Software industry must not prejudge Eastern Europe


29 Apr 2004

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The Irish software sector has more to gain than lose from the 10 accession countries joining the EU this Saturday and should not be blinded by unfounded fears, the Irish Software Association (ISA) annual conference at the Mansion House heard this morning.

Summarising the overall opportunities in the region, ISA chairman Cathal Friel commented: “We do not view the accession states as competitors who will steal our jobs; rather we view them as new markets where we can sell more software.”

His comments were echoed by Jan Muehlfelt, Microsoft’s vice president for Eastern Europe, who said: “I don’t believe that a lot of people from Eastern Europe will come and take your jobs. There’s much more demand for IT skills in those countries than there is supply. I don’t think there should be any prejudgement.”

Muelhfelt went on to say that the small business (SME) market – still very underdeveloped across the accession region – presented the biggest business opportunity for Irish software firms and would be the growth engine for these countries’ economies in the coming years. Microsoft, which has a presence in 16 accession and candidate countries and 1,000 employees across the region, has put the SME along with the public sector at the heart of its growth strategy, he added.

In terms of the countries that Irish firms should target first, Muelhfelt identified Russia as the “big, big opportunity” although the high levels of software piracy there was a concern.

Another speaker, Sean Melly, CEO of eTel, which has operations in a number of central and eastern European countries, observed that in Russia, with its widespread corruption, “you could easily get the arm ripped off you”. In his view better places to start would the Czech Republic and Hungary followed by Poland.

On the risks facing Irish firms in the region, Melly and Muelhfelt were agreed that while the eastern European countries had technical skills in abundance, it was much more difficult to find local people with strong commercial acumen and experience. At the same time, new entrants to the region needed to staff their businesses with local people who knew the markets and the culture.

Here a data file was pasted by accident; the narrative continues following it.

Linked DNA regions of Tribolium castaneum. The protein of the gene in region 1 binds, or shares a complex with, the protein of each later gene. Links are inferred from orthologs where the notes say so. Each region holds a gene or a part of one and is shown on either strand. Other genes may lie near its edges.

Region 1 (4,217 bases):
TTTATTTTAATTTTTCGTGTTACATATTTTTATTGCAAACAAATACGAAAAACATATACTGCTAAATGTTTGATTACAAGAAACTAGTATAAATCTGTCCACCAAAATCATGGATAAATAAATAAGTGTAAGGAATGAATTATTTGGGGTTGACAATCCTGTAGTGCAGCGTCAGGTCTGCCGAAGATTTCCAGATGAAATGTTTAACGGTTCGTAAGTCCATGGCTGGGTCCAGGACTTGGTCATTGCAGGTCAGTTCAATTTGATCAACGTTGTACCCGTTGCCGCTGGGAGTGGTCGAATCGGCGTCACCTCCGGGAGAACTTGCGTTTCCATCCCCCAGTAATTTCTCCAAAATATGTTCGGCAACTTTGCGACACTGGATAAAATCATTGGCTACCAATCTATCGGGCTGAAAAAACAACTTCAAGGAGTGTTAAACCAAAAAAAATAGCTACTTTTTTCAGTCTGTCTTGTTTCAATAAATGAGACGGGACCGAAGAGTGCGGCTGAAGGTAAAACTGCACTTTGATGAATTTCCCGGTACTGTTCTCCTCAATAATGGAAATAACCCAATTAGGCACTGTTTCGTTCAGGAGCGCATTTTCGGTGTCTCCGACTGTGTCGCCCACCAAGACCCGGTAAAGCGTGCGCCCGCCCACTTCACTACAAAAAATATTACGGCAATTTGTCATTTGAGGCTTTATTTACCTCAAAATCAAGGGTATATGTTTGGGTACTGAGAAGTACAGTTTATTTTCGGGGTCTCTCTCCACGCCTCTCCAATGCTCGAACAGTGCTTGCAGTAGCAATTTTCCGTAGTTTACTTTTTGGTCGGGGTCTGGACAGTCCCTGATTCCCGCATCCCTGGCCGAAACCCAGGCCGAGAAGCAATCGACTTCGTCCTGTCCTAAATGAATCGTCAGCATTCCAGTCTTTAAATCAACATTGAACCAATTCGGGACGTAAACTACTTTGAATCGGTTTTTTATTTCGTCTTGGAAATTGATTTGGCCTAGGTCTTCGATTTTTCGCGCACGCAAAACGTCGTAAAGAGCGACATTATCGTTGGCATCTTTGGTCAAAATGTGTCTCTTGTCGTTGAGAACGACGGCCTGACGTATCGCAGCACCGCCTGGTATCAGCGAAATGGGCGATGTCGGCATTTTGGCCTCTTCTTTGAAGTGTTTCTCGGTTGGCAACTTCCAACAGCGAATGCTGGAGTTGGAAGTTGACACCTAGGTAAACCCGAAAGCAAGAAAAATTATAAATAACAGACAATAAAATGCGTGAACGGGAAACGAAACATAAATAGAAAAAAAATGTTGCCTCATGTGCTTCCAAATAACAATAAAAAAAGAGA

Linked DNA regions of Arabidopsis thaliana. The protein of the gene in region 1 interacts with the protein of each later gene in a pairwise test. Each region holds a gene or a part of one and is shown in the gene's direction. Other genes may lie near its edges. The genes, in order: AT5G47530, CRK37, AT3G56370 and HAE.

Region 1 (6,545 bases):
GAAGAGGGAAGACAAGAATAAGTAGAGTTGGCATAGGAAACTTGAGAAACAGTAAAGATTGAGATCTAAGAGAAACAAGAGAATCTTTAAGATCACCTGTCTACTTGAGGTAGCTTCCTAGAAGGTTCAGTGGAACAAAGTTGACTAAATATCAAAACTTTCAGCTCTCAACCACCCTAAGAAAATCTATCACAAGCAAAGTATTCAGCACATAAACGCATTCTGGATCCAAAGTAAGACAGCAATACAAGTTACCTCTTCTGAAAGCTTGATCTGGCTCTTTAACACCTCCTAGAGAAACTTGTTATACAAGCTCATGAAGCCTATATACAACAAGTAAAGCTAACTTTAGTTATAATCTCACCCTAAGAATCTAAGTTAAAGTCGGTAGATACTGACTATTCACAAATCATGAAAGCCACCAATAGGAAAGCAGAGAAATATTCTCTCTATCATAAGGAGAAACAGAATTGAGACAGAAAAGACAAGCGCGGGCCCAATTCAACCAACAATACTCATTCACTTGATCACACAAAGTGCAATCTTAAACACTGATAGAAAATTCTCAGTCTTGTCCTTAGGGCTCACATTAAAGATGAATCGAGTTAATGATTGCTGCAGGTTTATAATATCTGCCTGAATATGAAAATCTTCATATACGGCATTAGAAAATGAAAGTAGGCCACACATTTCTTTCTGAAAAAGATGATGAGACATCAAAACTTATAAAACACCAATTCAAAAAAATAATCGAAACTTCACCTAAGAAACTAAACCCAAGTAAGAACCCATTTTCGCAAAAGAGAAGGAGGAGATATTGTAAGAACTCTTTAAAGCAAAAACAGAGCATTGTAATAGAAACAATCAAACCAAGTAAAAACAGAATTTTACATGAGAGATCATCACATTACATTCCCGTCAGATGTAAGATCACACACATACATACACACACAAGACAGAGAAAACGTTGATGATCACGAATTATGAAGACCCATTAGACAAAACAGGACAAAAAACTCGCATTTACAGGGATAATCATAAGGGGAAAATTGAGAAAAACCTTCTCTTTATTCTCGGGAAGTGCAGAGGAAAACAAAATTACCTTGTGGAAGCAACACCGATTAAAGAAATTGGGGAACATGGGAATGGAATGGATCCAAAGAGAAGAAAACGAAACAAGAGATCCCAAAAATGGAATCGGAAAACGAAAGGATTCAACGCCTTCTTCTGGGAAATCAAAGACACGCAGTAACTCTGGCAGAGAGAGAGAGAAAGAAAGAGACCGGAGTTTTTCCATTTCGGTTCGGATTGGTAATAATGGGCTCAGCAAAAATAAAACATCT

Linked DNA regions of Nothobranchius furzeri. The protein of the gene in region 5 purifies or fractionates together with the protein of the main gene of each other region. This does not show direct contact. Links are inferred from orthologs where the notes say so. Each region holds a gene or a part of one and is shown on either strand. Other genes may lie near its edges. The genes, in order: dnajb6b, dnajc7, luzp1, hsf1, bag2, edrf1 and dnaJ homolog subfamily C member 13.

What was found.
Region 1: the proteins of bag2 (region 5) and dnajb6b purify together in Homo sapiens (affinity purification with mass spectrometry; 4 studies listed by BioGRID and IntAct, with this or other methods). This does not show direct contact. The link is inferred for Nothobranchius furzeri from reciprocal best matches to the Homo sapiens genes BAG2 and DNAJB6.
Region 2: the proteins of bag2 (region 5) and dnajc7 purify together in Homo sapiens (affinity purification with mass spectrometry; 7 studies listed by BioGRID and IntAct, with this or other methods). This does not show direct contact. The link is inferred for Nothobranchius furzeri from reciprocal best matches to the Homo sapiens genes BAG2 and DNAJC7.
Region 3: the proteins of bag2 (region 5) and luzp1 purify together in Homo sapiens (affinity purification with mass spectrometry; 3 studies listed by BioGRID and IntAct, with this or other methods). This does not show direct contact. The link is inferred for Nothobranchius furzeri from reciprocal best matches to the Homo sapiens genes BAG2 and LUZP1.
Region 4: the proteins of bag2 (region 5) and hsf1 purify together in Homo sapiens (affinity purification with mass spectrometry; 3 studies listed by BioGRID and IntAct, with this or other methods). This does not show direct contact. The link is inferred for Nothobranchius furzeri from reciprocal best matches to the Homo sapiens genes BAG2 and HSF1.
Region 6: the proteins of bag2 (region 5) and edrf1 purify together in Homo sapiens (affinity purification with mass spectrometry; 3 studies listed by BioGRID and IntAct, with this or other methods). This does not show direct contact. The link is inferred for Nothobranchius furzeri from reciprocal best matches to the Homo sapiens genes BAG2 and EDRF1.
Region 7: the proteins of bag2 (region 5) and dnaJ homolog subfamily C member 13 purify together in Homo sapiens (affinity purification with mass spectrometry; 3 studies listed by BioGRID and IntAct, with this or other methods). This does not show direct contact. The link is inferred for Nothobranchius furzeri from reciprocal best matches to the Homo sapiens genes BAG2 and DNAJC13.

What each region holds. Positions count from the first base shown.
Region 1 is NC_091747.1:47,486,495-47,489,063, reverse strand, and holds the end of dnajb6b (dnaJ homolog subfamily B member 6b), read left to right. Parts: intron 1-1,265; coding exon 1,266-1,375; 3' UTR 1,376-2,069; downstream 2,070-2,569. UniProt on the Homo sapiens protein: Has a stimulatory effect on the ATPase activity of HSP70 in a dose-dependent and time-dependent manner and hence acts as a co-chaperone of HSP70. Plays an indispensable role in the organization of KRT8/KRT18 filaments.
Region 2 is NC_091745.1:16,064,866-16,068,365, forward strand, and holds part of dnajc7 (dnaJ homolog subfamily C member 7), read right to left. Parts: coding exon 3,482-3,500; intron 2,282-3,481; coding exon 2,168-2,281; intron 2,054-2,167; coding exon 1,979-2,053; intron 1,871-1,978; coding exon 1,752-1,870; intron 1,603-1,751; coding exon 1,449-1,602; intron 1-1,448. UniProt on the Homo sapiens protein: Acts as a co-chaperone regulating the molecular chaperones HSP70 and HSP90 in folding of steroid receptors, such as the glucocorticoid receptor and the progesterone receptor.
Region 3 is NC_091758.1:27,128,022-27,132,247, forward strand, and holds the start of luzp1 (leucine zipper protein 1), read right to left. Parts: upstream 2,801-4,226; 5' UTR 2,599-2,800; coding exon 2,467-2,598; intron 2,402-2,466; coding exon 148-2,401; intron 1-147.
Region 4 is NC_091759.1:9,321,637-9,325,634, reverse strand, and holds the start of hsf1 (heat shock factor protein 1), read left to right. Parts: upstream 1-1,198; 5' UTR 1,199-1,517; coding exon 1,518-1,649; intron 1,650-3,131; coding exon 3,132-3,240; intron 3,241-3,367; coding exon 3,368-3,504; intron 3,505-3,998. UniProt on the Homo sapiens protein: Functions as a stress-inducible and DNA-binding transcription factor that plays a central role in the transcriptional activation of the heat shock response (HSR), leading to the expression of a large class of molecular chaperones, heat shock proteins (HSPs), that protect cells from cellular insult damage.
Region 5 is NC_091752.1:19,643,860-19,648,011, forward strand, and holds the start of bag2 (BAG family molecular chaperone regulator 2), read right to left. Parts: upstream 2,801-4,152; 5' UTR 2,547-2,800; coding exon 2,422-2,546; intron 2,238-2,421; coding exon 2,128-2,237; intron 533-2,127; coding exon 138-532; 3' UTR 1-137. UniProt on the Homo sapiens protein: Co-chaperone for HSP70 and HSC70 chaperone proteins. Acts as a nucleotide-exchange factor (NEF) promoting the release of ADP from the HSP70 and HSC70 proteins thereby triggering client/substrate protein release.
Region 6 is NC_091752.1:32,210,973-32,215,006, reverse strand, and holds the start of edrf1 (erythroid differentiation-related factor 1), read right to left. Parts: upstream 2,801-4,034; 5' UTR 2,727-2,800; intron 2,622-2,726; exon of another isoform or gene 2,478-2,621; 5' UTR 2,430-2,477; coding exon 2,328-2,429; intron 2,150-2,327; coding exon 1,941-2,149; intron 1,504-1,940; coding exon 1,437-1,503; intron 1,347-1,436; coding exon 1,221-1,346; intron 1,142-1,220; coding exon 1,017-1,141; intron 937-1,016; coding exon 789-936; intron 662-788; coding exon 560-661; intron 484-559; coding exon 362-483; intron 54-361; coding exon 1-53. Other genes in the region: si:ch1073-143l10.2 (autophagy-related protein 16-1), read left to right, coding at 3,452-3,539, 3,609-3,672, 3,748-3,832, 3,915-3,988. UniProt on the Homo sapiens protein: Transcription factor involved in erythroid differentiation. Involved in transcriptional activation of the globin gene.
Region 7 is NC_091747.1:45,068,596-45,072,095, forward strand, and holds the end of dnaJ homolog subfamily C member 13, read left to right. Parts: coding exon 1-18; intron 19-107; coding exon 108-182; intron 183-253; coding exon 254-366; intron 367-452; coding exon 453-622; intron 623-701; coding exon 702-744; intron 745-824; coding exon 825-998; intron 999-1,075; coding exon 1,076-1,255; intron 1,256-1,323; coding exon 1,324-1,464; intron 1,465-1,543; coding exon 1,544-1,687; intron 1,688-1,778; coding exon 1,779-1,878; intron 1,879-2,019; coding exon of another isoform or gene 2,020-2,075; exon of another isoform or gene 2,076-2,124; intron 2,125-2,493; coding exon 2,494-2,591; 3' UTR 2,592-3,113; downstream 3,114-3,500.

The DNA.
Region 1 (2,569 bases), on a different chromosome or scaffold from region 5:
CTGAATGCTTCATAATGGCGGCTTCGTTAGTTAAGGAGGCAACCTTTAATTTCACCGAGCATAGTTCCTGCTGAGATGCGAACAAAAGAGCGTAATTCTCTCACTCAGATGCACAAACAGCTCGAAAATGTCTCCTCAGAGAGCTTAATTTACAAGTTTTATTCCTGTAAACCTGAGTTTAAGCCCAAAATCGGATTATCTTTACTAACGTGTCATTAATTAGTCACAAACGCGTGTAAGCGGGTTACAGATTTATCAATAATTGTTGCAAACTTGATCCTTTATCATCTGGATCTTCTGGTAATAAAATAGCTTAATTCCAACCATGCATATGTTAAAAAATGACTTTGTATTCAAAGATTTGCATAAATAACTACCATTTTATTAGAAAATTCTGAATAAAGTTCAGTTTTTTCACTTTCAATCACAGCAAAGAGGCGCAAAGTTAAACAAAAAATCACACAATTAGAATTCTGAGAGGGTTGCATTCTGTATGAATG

In the legal area, too, there was no substitute to getting advice from local law firms or at the very least the local office of an international law firm, Melly emphasised.

He added that, on the positive side, Irish businesspeople were very highly rated in Eastern Europe and this was something that Irish companies should capitalise on. “You should realise that, and have confidence in doing business in Central and Eastern Europe.”

Muelhfelt meanwhile addressed the benefits he felt the enlargement would bring to Europe as a whole. As it currently stands, he doubted whether the Lisbon Agenda – which decrees that Europe become the world’s most competitive economy by 2010 – was attainable unless Europe moved out of its “comfort zone”. In particular he identified the social systems in place in France and Germany as being unsustainable and that change driven by “strong political leadership” was painful but necessary.

He identified education as a priority area. “The educational system in Europe has not changed in 300 years. The educational system needs to be much more connected to business. Businesspeople need to be more involved in education. At the moment, education is going in one director, while business goes in another.”

By Brian Skelly